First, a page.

Furthermore, it should be understood that empty and elite rhetorical concoctions like "moral equivalency" are simply terms of propaganda used to justify applying to official enemies standards one refuses to apply to favored states. Suggesting that favored states (Israel or the West in general) have an inherent moral superiority compared to disfavored states/parties is totally meaningless. It has been illustrated time and time again that the internal democratic character of a state does not necessarily inhibit it from committing gruesome atrocities outside of its official national boundaries. What difference does it make to the victims of state violence if the perpetrator has democratic institutions and provisions in its own national territory? The real issue at hand is Israel's human rights record, which leads us to the next point.

Why Does HRW Write More about Israel Than Other States in the Region?

To illustrate HRW's failures, Bernstein points to the fact that although "the region is populated by authoritarian regimes with appalling human rights records," (which it surely is) it is Israel who receives the most condemnations from HRW. The basis for Bernstein's objection to this fact (assuming that Israel does receive the most condemnations) is that Israel is a democracy--rationale that falls flat on its head when juxtaposed with the reality in the occupied Palestinian territories, as illustrated above.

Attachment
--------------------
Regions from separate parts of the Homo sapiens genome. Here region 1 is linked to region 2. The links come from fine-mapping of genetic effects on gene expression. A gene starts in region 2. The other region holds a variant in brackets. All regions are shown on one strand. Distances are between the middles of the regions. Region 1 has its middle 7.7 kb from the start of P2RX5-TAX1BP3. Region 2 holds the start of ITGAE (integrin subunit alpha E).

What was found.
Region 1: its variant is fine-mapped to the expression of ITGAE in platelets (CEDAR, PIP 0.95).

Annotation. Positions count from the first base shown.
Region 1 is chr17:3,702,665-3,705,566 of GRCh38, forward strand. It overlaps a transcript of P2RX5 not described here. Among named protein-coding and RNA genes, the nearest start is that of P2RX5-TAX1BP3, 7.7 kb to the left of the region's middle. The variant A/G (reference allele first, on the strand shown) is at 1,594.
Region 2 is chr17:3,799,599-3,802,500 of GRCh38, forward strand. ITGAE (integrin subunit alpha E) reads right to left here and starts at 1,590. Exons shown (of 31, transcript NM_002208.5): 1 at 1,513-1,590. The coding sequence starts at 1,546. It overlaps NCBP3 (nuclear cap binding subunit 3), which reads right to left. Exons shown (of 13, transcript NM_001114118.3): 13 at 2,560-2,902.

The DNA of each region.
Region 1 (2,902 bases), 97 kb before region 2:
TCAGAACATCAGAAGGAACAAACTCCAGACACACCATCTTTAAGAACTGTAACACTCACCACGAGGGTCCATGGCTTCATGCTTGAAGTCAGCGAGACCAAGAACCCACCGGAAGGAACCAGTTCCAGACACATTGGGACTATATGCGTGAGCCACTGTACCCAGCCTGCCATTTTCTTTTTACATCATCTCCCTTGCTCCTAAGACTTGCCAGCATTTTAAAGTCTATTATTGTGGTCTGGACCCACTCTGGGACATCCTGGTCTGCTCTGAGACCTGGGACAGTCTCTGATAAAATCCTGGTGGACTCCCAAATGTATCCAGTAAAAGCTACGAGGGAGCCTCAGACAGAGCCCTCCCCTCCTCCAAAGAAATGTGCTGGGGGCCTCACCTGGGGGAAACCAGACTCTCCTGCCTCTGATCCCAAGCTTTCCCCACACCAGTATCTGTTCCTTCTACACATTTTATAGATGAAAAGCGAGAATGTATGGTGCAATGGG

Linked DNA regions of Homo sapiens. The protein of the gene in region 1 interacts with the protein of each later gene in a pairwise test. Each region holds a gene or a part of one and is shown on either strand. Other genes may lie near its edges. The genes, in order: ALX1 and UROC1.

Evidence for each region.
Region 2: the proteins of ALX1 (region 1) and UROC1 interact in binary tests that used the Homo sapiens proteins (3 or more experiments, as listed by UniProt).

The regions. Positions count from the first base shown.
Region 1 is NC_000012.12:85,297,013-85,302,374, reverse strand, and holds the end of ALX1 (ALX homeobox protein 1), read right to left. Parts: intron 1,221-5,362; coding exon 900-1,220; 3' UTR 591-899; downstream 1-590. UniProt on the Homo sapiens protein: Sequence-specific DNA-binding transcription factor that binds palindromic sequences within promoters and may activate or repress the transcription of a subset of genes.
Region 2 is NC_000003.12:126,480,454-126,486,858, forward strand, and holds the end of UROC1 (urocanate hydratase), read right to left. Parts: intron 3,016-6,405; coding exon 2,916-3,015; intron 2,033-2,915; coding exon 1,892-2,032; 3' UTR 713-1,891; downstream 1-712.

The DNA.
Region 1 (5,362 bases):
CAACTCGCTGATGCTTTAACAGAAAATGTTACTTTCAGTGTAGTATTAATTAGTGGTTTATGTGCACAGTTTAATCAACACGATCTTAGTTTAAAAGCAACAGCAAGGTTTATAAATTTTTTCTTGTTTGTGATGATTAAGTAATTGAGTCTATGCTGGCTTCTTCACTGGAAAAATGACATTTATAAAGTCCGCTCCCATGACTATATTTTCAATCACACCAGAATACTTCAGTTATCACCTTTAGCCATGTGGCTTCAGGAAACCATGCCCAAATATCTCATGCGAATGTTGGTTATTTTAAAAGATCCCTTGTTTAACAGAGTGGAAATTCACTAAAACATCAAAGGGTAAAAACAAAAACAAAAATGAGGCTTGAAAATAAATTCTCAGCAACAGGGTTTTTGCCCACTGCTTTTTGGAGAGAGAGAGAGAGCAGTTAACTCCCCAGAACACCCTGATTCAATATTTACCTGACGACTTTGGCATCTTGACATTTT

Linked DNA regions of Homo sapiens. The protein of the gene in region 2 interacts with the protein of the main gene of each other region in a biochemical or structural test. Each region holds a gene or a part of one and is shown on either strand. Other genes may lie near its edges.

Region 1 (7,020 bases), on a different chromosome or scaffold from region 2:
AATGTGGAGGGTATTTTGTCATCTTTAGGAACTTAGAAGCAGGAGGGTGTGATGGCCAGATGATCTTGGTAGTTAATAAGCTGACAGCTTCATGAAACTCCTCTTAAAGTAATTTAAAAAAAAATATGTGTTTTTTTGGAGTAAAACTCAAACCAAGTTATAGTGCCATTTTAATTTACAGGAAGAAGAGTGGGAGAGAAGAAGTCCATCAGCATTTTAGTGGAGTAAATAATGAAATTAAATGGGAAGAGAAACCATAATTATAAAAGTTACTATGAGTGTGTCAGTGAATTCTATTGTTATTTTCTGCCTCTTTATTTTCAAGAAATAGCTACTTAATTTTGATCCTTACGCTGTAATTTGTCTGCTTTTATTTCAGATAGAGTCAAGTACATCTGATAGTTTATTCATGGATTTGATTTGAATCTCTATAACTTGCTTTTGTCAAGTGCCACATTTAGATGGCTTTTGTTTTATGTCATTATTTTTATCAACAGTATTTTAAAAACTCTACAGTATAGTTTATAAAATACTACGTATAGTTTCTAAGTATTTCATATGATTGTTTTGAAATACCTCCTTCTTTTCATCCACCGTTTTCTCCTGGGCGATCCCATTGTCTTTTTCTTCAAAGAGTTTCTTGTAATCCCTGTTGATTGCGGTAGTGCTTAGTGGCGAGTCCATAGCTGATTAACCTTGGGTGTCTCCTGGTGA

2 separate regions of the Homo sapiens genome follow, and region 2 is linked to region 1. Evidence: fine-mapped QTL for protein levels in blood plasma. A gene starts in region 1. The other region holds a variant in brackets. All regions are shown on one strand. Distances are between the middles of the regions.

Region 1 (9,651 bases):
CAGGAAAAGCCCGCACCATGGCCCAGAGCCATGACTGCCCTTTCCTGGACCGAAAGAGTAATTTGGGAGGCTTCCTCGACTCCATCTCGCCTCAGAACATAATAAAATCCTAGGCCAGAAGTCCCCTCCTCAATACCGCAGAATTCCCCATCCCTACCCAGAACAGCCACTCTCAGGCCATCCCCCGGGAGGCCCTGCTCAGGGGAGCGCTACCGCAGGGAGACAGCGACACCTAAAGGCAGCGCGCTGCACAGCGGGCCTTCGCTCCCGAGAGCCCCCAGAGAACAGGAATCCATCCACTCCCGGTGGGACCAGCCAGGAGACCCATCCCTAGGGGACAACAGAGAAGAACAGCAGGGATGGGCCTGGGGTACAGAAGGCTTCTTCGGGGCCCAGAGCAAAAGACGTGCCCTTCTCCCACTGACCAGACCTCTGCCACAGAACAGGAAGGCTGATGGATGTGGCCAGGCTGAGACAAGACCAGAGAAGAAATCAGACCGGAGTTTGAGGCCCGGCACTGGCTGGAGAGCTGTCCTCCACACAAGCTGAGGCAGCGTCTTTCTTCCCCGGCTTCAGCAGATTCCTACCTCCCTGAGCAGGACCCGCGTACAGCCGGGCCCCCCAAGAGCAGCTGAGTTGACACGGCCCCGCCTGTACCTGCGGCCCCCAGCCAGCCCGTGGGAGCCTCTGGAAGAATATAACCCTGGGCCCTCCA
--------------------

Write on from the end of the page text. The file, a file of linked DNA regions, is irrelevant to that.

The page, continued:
That being said, perhaps Israel receives more attention from HRW than its neighbors because it does indeed have the worst human rights record in the region. For over forty years it has been a belligerent occupier, constantly threatening its neighbors and attacking them at will. Israel's savage repression of the primarily nonviolent first intifada in the OPT almost makes the recent crushing of the Iranian popular uprising look like a tea party. When one thinks of the thousands of home demolitions, the draconian siege, the multiple invasions of Lebanon, the constant atrocities and arbitrary killings, the "separation" wall, and the 300 children murdered in cold blood last winter, it is not difficult to conclude that Israel likely holds the regional title for "worst human rights record."